By: Emma B.

When I walked into the Lime Green Giraffe’s The Write Stuff: Writer’s Workshop for the first time in 2014, I walked in suspecting another 3-5 hour Girl Scout event that was much like the ones I had attended before. A badge earned or maybe a SWAP to take home. My mom had signed me up for hundreds of these events. 

This time, I was going by myself, but the routine was the same. But I was hungry for a feeling of belonging, which is something I struggled with at the time. I was excited, but that was mostly because of the subject matter. 

In terms of my expectations, I wasn’t expecting to find something that would change me. At first, the event seemed to confirm my suspicions. We listened to a panel of authors, giving advice that I vaguely knew. Then, about halfway through, there was a moment, and I began speaking with the Lime Green Giraffe staff members. I don’t remember the exact person that I started talking with. In hindsight, I wish I did. I do remember what we talked about. We talked about fanfiction. I had opened up about this subject matter to my friends of course, but I had never had someone engage me with this way before. We talked about fandom, and writing, and publishing. We talked about the hundreds of little things I loved but was often forced to shut up about. For the first time in my life, I felt heard. 

After the workshop, we had to go to my grandma’s. Still, my mind elsewhere. I raced to my grandma’s old, barely functioning PC. During that talk we had, the girl suggested that I take my fanfiction and turn it into something original. It was the first time anyone had suggested to me that I ever write something completely unique. I deleted my stories off my account and began rewriting them in a dream-like haze. As we drove home from my grandma’s house, I begged my Mom to let me apply to the Lime Green Giraffe. 

Before I had time to realize what had happened, I was accepted as a staff member. Suddenly, I was excited in a way I had never felt before. I had never heard of anything really being officially published online except for fanfiction. Besides, fanfiction wasn’t real literature anyway. The Lime Green Giraffe not only showed me a whole world of online reading, but it also engaged me in a way, I wasn’t expecting. I was thrilled.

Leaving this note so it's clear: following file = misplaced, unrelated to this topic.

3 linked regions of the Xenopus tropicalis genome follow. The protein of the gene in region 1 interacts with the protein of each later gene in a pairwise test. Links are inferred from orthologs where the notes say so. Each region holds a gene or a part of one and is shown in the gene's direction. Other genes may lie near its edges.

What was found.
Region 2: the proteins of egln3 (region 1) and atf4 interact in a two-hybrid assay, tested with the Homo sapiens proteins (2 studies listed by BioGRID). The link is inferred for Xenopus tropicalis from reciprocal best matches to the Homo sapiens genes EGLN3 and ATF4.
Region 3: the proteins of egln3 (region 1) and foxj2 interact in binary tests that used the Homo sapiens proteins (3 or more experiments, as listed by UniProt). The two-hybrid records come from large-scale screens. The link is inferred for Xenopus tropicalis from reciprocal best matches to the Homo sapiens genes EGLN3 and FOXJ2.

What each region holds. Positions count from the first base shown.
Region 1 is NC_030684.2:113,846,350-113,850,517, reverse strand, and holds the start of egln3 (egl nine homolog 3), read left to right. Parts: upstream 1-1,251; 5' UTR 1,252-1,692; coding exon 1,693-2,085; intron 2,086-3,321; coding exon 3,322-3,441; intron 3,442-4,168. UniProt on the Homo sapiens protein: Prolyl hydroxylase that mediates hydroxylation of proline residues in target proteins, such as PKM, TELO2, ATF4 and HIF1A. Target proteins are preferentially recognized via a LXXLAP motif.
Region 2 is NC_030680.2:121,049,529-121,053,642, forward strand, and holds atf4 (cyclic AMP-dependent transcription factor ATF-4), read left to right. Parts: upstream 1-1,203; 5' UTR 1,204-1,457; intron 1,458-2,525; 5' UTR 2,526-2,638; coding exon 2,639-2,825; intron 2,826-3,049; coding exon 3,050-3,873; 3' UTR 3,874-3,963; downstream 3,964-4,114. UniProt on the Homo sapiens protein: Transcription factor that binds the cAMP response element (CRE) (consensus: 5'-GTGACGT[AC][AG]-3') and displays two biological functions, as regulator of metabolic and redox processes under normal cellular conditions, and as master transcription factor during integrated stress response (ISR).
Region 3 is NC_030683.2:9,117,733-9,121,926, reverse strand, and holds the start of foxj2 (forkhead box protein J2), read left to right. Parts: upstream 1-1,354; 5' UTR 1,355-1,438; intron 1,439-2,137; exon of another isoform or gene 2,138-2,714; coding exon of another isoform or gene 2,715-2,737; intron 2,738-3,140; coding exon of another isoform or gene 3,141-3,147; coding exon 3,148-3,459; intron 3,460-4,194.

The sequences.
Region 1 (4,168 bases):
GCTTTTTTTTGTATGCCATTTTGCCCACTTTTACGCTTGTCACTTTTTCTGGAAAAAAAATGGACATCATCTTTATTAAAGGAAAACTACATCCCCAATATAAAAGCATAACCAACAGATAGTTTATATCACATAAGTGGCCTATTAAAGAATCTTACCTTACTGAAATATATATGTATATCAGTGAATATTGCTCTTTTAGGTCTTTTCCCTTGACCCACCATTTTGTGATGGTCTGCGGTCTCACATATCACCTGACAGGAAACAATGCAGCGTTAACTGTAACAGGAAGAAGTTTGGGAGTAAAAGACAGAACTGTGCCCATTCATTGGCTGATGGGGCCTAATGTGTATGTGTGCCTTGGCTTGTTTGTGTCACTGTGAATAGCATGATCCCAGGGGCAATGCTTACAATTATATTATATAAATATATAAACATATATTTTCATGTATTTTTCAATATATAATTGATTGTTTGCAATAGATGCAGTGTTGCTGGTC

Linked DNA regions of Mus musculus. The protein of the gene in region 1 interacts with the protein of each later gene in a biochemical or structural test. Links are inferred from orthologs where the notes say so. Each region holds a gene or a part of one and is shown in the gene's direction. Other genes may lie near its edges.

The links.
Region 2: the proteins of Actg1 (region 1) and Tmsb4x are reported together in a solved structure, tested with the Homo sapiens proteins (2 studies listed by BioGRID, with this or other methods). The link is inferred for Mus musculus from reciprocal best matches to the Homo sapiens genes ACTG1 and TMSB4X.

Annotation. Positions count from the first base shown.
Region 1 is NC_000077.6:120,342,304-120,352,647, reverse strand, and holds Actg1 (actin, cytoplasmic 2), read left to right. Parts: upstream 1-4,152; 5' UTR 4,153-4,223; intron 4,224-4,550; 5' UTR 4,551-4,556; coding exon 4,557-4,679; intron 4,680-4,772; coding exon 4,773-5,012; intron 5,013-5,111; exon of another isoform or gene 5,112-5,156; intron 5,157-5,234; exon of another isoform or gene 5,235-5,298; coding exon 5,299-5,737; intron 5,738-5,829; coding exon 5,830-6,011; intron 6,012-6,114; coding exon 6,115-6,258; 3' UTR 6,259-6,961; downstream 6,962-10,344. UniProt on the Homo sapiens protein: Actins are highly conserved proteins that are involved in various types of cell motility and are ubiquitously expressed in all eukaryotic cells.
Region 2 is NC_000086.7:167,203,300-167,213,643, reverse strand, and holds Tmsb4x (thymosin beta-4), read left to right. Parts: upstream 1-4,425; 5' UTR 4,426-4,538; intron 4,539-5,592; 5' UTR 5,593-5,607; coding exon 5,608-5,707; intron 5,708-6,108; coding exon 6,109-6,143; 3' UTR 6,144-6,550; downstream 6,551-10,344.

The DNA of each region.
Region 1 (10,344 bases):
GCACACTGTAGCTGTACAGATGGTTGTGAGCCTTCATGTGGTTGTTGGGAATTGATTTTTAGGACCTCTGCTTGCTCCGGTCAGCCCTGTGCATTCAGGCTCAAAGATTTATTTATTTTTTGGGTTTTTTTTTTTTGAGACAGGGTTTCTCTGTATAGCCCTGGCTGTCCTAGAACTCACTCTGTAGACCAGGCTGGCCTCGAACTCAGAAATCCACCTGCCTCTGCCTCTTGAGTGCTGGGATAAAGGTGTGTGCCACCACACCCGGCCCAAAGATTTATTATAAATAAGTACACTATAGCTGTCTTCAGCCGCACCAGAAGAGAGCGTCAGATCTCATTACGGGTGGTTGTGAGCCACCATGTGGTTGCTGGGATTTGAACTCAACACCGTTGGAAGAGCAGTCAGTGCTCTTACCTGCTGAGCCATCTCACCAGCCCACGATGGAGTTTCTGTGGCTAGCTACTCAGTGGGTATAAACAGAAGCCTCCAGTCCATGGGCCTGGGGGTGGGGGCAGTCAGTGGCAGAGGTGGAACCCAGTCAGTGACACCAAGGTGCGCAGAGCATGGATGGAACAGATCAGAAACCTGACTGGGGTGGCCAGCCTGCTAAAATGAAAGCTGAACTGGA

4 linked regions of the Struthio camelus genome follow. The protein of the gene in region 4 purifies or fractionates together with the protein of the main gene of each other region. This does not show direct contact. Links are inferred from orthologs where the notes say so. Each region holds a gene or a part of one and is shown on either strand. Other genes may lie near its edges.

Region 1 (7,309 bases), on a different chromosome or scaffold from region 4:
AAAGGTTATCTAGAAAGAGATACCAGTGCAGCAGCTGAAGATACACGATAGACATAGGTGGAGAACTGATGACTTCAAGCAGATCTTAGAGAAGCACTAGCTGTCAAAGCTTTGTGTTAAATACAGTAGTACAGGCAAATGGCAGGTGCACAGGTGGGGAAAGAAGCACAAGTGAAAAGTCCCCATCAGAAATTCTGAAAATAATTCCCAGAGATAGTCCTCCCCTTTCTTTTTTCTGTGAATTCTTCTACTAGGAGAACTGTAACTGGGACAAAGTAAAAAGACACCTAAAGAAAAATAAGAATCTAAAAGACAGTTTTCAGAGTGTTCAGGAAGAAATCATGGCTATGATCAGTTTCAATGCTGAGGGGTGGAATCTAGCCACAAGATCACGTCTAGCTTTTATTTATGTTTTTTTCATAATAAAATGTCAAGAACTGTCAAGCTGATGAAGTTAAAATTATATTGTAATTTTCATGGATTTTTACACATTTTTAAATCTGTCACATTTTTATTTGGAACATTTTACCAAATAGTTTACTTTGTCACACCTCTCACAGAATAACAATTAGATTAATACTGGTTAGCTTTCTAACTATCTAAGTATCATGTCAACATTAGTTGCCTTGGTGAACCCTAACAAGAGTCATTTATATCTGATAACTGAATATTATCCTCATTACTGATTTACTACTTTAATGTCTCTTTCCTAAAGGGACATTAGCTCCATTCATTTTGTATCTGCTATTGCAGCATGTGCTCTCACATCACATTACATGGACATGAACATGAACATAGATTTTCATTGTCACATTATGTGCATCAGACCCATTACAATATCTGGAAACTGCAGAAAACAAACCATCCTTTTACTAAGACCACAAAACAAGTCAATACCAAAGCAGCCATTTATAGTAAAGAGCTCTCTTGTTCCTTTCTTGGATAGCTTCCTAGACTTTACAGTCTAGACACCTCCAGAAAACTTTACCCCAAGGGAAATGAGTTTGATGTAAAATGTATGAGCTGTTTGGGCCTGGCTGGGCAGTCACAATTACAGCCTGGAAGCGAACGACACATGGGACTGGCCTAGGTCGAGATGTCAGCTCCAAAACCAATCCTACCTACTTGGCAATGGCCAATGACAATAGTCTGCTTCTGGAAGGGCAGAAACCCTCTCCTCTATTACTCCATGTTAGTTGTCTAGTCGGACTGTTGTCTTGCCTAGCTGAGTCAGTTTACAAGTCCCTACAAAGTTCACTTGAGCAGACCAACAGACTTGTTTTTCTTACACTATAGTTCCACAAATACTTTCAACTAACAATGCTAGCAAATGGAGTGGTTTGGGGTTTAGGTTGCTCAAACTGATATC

When I wrapped my first year, I had fallen in love. I continued to be adamantly aware of every awkward thing I did, but it didn’t matter to me. More importantly, it didn’t seem to matter to the rest of the staff either. I could talk to the other staff writers about whatever I wanted to. Whether it was politics (that I mostly just copied from my father because I felt I had too) or writing, or something else all together. The subject matter didn’t seem to matter. I was just accepted.. It was a feeling I didn’t really get anywhere else. It was a feeling I valued, and it inspired me to keep going. 

As an editor in chief and a high school senior, I look back in time with regrets. I think everyone does, but I know I have many. Some are personal, but many are about  time, a concept that I sometimes feel I wage war against. I wish I had spent more time getting to know my fellow staff writers better. They have taught me some much. Even now, as a Senior, I continue to learn from my peers young and old. I couldn’t imagine a more supportive and loving community. In hindsight, I wish I had taken a more proactive leadership role within the staff. 

I can’t put into words everything else Lime Green Giraffe has given me. From a community of writers to how to run a successful platform online. Above all, the Lime Green Giraffe gave me a place of acceptance. 

I have never been the most put together person. I’m awkward, I obsess over certain things, and I don’t always have the right social graces. However, the Lime Green Giraffe allowed me to be who I am. I didn't hiding behind a masquerade. I was me. Since I walked in that room more than 6 years ago, I found more than just a magazine staff, I’ve found a Girl Scout troop, and a group of leaders who I’m so happy I got to know. 

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